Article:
As with all balancing acts, the incredible pressures of concealing regular marijuana use will inevitably create problems. As hard as you may try, cracks will start to appear in the façade of your outwardly perfect life. Perhaps they already have.

Marijuana attacks your professional performance from all angles, and it often does so in ways you don’t notice at first. You start showing up to work late by a few minutes a couple times a week. Maybe you find yourself struggling to concentrate on tasks at work that used to be a breeze. Even worse, maybe you find yourself caught with a surprise drug test from HR, and your paranoia impacts your ability to focus on the job at hand.

Whatever the case is, the underlying theme is the same–it’s challenging to completely suppress the pervasive effects of marijuana, and to avoid the potential consequences that it poses to your professional life. Reflect on your own work performance ever since you began using marijuana. Have you noticed any differences, or received any negative feedback from your boss or colleagues? If so, it may be time to take another look at your marijuana habit and ask yourself–is this worth it?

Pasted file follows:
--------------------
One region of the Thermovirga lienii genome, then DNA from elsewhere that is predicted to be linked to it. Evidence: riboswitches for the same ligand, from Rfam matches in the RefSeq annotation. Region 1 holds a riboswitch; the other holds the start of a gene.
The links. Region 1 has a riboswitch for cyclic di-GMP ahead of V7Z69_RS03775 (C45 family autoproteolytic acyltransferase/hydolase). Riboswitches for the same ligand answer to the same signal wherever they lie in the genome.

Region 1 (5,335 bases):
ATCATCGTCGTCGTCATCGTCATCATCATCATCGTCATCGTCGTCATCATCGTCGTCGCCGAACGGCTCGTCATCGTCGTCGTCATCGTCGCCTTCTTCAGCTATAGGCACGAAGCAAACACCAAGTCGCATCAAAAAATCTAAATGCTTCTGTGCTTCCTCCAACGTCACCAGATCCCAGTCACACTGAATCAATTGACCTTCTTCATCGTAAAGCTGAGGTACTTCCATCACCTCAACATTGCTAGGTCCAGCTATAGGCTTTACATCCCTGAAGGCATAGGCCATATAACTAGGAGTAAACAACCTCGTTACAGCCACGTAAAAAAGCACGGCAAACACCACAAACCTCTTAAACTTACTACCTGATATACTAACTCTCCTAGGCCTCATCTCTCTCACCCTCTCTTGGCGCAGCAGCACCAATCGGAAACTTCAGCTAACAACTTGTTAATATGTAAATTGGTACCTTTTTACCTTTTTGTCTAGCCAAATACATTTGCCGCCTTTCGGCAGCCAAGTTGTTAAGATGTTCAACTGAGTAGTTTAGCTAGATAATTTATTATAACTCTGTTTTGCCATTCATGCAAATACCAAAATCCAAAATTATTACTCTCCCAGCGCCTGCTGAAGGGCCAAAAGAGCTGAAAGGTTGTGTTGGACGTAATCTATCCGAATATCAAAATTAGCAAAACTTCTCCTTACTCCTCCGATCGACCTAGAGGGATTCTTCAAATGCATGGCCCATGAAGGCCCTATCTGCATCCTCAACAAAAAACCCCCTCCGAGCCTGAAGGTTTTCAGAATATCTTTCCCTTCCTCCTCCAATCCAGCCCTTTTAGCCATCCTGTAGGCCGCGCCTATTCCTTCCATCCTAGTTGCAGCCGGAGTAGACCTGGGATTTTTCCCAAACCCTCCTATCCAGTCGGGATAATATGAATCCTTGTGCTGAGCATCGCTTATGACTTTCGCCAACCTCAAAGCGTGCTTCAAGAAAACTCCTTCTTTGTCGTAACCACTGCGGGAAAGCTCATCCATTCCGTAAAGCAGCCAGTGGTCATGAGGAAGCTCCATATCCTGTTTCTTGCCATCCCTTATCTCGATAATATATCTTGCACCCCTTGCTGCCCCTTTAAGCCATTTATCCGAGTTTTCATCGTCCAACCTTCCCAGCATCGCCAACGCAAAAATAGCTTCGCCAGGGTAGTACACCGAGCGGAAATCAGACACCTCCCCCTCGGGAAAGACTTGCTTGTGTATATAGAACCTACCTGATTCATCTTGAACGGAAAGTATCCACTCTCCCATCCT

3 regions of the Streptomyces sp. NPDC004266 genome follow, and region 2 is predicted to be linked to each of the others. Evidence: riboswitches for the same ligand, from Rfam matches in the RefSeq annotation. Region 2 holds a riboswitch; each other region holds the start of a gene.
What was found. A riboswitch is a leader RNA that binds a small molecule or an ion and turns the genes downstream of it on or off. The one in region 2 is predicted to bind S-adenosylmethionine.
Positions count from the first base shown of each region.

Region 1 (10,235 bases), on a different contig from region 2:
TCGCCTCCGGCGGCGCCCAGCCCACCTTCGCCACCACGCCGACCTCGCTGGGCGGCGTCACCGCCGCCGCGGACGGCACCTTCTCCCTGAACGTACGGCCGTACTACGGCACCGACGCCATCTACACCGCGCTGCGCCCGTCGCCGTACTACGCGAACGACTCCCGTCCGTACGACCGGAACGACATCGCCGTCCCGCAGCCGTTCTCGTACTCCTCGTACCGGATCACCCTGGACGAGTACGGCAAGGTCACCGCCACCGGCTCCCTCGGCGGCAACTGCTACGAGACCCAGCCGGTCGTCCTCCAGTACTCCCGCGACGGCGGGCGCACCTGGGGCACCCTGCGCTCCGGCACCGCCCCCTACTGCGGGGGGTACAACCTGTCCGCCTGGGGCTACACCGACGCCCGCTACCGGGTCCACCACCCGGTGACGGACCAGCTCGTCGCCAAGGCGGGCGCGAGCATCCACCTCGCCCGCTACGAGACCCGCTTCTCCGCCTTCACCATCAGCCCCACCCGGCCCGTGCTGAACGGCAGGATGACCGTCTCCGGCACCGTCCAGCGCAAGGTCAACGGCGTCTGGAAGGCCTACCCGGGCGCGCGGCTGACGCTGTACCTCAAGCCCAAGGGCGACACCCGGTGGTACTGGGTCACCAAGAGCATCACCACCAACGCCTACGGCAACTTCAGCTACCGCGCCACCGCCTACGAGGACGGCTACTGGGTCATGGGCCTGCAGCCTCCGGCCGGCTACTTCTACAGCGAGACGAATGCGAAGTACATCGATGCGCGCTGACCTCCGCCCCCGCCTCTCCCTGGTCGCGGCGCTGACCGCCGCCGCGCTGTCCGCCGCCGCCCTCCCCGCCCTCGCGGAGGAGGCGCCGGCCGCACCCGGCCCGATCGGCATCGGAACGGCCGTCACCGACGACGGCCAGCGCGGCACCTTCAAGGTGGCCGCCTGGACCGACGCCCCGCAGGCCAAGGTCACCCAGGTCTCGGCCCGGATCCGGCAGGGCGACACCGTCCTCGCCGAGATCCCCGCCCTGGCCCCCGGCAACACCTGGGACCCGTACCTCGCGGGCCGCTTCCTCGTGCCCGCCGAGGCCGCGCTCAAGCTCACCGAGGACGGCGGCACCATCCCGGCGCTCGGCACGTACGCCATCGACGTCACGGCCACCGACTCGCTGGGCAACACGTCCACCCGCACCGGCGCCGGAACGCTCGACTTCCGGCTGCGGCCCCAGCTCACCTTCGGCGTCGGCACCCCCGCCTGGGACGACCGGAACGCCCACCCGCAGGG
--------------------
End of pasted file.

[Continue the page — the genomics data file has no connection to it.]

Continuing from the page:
Complications of Chronic Marijuana Use

Over the past several decades, marijuana has undergone dramatic shifts in its medico-legal status. As federal and state legislations have changed, marijuana use has grown in prevalence. Still, many questions remain regarding whether chronic marijuana use has a negative impact on long term health and cognition. If you’re reading this, chances are you have many of these questions yourself: will smoking daily permanently change my brain function? Am I increased risk for acquiring diseases later on in life? While there are still more questions than answers, we’re here to dispel many of the mysteries surrounding complications of marijuana use. At the same time, we’re going to offer some hard-to-face truths. Being able to confront these realities, as you begin to contemplate or plan your journey to recovery, is a huge step.

Neuropsychological Functions